The Eternal Quest Continues

This is the story of the time my youngest son tried to help me make dinner and my eternal quest to not curse in front of the children.

My youngest is a giant among the two and a half year old crowd, but even still he is just shorter than the kitchen counter.  He looooooves the kitchen counter.  The counter holds food both salty and sweet, snackable and meal type alike.  He wanted to see what sort of culinary joy I was a bringing him.  He wanted to see it right. friggin. now.

So he got a stool.  A tiny little stepping stool we picked up at Ikea years ago.  It and I have never had a problem before.

The kid hauls it from the opposite side of the house to the kitchen, pushes me out of the way of the counter and drops it. Continue reading

Sandwiches

“Who wants a turkey sandwich!” Dad shouted with enthusiasm, trying to make lunch an ‘event’ this time around.

“I do!” the children shouted back excitedly.

“Who wants mayo? Pickles? Lettuce? Mustard? Tomato?” Dad fired off options in rapid order.

“All of it! Yeah! Woohoo!” the oldest child screamed, cheering. The youngest echoed his brother’s call.

“You guys got it,” Dad said assembling the sandwiches.  “And they’re ready!” Dad put plates before the kids and lunch was on.

“Dad, I don’t want this,” the oldest said, looking over the plate.  The youngest followed.

“You’re both difficult, you know that?” Dad said.

Reflection

“He’s just so obnoxious,” Lawson said, from behind his hands.

“I understand, but you have to be the bigger person here. Set a good example,” Cady said. She stood in the doorway of the bedroom, where Lawson sat on the bed and continued refusing to leave.

“That thing he did at lunch? Ugh! It’s like he knows each and every button to press,” Lawon lamented.

“Yeah, he’s a nightmare. But he’s your five year old son. You can make him a better person,” Cady said, smiling.

“That argument again? It hasn’t been working so far,” Lawson said, leaving the room.

So 90s

Dinner is always a loud experience.  Children are too tired to sit still, days have to be discussed; food is very much a secondary feature of the event.  My kids are very good at talking to excess at any time of day, but at dinner my wife and I get a pretty nice indicator of new terms and phrases the wee ones picked up through their daily adventures.  One such phrase learned by the now six year old was, “is this from the ’90s?” Continue reading

Common Conversations with My Toddler

“Where’d you find a whistle, big guy?”

Whistle whistle whistle

“Hey, bud, can you put the whistle d-”

Whistle whistle whistle whistle whistle whistle

“If that came from day care we’re sending some where else.”

Whistle whistle whistle whistle whistle

“Oh my gosh. Please put that down.”

Whistle.

“I’m going to sit on the porch for a while.”

Whistle.

My Favorite Person

Many years ago I stood by my wife as we met our oldest son for the first time.  We’re about to celebrate that big guy’s birthday and the joy he brings into our lives (a solid 82% of the time), but every year I’m reminded of seeing my wife become my absolute favorite person again and again.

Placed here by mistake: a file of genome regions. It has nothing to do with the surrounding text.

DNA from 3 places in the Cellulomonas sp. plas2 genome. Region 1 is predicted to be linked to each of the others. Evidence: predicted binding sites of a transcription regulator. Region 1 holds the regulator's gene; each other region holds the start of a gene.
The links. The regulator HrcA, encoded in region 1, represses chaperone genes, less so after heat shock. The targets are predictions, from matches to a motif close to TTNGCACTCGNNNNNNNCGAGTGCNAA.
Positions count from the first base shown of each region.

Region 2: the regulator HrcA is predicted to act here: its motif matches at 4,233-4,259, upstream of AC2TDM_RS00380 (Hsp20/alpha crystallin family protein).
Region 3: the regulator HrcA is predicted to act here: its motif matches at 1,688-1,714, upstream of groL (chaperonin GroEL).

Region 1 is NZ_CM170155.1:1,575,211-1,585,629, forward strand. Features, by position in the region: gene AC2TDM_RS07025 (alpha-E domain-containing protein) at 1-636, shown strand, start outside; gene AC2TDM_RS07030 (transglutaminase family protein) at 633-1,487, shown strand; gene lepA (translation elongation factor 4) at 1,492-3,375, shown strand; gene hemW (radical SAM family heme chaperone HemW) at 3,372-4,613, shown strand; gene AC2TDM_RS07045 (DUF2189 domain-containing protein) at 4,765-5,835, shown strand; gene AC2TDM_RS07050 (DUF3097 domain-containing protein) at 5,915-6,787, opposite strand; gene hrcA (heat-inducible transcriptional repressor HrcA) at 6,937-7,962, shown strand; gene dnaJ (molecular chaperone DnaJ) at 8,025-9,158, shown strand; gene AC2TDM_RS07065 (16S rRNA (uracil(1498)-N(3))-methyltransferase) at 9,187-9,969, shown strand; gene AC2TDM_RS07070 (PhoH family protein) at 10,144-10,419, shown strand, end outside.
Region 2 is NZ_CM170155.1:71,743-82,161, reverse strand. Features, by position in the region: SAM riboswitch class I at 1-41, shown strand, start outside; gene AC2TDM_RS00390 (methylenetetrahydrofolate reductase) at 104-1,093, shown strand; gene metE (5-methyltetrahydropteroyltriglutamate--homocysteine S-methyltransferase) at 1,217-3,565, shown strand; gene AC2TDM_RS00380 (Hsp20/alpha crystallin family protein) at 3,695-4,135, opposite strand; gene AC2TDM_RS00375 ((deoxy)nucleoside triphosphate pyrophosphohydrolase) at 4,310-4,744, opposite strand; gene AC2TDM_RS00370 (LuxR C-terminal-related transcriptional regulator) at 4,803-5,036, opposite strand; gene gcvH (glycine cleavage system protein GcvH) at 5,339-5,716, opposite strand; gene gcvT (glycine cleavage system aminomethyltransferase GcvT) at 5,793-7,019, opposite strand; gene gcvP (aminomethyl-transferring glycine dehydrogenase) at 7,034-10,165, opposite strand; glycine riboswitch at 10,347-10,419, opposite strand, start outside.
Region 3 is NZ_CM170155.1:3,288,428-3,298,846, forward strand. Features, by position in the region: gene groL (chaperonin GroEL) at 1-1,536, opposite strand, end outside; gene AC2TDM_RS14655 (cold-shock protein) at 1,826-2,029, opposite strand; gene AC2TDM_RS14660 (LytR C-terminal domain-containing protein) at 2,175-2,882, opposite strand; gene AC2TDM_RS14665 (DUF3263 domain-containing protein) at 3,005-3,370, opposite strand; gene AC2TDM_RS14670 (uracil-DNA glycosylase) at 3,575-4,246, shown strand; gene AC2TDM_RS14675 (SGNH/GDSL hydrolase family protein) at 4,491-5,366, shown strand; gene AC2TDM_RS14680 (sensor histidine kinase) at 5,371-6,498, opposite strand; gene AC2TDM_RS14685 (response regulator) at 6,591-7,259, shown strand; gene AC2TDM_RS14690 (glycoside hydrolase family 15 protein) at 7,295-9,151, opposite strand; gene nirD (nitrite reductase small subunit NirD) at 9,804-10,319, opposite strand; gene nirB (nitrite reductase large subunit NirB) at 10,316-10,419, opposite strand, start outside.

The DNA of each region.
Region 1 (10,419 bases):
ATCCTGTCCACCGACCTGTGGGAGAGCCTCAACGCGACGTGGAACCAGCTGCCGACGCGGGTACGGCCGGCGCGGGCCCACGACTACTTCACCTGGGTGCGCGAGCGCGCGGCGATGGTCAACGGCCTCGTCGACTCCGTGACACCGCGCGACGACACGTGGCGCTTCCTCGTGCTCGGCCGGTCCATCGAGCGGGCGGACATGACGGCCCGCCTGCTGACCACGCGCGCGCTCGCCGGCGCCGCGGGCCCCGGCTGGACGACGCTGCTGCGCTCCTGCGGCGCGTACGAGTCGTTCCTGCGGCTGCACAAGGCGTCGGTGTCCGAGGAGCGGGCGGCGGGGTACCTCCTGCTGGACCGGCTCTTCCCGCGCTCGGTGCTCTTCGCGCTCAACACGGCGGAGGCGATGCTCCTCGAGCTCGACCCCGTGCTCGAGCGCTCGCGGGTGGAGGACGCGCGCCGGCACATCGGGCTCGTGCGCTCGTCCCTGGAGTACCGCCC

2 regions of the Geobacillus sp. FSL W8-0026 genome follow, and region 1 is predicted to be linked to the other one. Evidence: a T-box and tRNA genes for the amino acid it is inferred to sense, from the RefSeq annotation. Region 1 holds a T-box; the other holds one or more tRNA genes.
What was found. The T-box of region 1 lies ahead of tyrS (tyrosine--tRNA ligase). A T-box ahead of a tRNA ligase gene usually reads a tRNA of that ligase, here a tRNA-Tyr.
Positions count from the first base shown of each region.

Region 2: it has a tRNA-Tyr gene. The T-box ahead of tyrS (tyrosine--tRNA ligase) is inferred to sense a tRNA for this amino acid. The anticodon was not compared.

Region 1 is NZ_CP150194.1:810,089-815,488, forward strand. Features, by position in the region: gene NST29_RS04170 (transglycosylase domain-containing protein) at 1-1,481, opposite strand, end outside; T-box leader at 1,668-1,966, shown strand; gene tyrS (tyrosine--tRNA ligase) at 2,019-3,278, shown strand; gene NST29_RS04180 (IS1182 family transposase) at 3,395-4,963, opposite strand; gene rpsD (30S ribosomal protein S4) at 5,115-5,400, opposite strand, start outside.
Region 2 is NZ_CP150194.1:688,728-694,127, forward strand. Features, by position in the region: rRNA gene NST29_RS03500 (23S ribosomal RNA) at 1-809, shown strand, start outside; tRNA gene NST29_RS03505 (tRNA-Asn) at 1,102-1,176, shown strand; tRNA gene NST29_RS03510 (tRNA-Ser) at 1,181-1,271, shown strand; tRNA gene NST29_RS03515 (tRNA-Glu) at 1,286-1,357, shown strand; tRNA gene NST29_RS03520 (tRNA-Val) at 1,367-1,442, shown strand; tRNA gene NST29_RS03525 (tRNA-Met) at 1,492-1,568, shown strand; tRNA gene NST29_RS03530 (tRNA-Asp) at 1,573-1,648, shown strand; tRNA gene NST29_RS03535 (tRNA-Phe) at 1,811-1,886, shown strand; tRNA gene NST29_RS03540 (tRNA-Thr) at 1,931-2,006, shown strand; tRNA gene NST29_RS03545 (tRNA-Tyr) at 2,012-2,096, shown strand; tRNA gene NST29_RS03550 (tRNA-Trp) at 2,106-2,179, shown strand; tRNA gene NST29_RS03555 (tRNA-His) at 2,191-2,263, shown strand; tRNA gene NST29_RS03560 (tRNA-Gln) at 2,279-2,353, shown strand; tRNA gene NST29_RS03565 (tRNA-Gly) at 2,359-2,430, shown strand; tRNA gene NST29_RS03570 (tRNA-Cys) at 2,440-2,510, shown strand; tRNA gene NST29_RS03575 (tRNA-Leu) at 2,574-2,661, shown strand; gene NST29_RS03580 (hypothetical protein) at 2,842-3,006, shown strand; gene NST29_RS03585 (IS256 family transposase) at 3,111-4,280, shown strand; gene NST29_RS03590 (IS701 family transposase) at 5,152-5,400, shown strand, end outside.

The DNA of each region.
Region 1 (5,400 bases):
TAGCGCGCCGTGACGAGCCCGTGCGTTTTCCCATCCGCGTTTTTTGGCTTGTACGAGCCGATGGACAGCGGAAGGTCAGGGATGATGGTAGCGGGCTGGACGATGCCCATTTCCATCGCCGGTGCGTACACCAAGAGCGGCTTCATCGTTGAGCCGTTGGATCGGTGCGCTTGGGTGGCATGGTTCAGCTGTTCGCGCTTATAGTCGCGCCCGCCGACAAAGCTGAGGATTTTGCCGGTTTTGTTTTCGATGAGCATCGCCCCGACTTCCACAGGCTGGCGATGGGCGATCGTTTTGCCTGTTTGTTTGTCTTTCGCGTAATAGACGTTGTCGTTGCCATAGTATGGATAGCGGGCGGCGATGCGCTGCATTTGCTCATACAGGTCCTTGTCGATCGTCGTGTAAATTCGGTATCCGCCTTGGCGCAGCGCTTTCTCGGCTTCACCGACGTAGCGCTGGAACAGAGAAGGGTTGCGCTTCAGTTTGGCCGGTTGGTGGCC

She’s been my favorite person since we were 18 years old.  She studied, read her text books, got involved in school.  I played GoldenEye and wrote papers at 2am.  She worked 12 hour days teaching while I sat in the basement and reset passwords.  She is strong, motivated and cares deeply about whatever she touches.  It’s admirable and being in proximity of her makes others want to try harder, do better, learn more and act fast.  Continue reading

Getting Ready

“Clothes, shoes, coats, bags. Let’s get going, gang!” Tyson Smith had said this sentence time and time again.  “You have five minutes.”

Two children, too young to really understand what ‘time management’ meant, ran about the house doing anything other than listen to their father.  Tyson was unsure if the children were purposely ignoring him, or rather so entrenched in their current game they were incapable of hearing him.

“Four minutes,” Tyson said. His voice growing louder, more impatient.

“Dad, I need help finding my bag,” the oldest child asked.

“Okay. Where was it last?” Tyson asked.

A seven minute story followed. They were no closer to finding the bag.

“Dad, need help with my bag,” said the youngest.

Four minutes passed before Tyson realized the young one, still new to the language, was trying to mimic the older sibling.

“Dad! I can’t get my shoe on,” the oldest shouted.

Tyson had been through this before as well.  It was never easier.

“Okay, everyone in the car!” Tyson ordered.  Loud, curt, tired; half an hour had passed since the five minute warning.  Control was a feeling he no longer understood.

Ten minutes later, the car seats were buckled and Tyson readied to back the car out of the garage.

“Where are we going, dad?” the oldest asked.

Tyson huffed, rested his forehead on the steering wheel and muttered, “I don’t even remember.”

 

 

Thanks for reading!
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